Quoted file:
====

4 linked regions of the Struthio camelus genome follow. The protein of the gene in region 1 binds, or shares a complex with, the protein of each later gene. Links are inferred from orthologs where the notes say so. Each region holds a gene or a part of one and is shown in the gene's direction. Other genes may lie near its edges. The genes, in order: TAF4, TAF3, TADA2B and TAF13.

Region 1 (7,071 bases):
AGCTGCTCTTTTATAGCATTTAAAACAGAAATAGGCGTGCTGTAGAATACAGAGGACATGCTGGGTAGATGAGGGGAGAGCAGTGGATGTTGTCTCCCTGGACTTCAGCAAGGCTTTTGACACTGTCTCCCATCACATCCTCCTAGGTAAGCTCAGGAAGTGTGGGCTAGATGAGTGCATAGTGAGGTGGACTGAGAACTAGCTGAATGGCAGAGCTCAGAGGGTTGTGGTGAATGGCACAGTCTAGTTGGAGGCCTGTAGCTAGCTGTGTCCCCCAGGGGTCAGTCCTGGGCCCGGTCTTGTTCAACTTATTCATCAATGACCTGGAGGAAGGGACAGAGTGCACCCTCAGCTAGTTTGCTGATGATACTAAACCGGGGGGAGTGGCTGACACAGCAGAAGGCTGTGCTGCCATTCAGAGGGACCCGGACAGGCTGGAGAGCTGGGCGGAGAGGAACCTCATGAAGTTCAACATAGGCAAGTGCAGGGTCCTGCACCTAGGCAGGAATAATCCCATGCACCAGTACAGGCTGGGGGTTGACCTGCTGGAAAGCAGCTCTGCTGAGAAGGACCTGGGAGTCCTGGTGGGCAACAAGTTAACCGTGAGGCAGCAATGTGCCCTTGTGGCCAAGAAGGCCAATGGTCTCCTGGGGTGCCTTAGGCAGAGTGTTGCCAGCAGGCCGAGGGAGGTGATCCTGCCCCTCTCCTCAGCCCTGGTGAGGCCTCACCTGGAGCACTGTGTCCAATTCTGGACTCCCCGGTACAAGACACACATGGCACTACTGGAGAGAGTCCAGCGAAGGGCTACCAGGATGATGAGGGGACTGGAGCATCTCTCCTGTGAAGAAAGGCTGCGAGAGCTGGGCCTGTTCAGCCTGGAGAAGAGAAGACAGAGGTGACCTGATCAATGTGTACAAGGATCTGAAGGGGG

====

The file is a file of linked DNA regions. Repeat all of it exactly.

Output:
4 linked regions of the Struthio camelus genome follow. The protein of the gene in region 1 binds, or shares a complex with, the protein of each later gene. Links are inferred from orthologs where the notes say so. Each region holds a gene or a part of one and is shown in the gene's direction. Other genes may lie near its edges. The genes, in order: TAF4, TAF3, TADA2B and TAF13.

Region 1 (7,071 bases):
AGCTGCTCTTTTATAGCATTTAAAACAGAAATAGGCGTGCTGTAGAATACAGAGGACATGCTGGGTAGATGAGGGGAGAGCAGTGGATGTTGTCTCCCTGGACTTCAGCAAGGCTTTTGACACTGTCTCCCATCACATCCTCCTAGGTAAGCTCAGGAAGTGTGGGCTAGATGAGTGCATAGTGAGGTGGACTGAGAACTAGCTGAATGGCAGAGCTCAGAGGGTTGTGGTGAATGGCACAGTCTAGTTGGAGGCCTGTAGCTAGCTGTGTCCCCCAGGGGTCAGTCCTGGGCCCGGTCTTGTTCAACTTATTCATCAATGACCTGGAGGAAGGGACAGAGTGCACCCTCAGCTAGTTTGCTGATGATACTAAACCGGGGGGAGTGGCTGACACAGCAGAAGGCTGTGCTGCCATTCAGAGGGACCCGGACAGGCTGGAGAGCTGGGCGGAGAGGAACCTCATGAAGTTCAACATAGGCAAGTGCAGGGTCCTGCACCTAGGCAGGAATAATCCCATGCACCAGTACAGGCTGGGGGTTGACCTGCTGGAAAGCAGCTCTGCTGAGAAGGACCTGGGAGTCCTGGTGGGCAACAAGTTAACCGTGAGGCAGCAATGTGCCCTTGTGGCCAAGAAGGCCAATGGTCTCCTGGGGTGCCTTAGGCAGAGTGTTGCCAGCAGGCCGAGGGAGGTGATCCTGCCCCTCTCCTCAGCCCTGGTGAGGCCTCACCTGGAGCACTGTGTCCAATTCTGGACTCCCCGGTACAAGACACACATGGCACTACTGGAGAGAGTCCAGCGAAGGGCTACCAGGATGATGAGGGGACTGGAGCATCTCTCCTGTGAAGAAAGGCTGCGAGAGCTGGGCCTGTTCAGCCTGGAGAAGAGAAGACAGAGGTGACCTGATCAATGTGTACAAGGATCTGAAGGGGG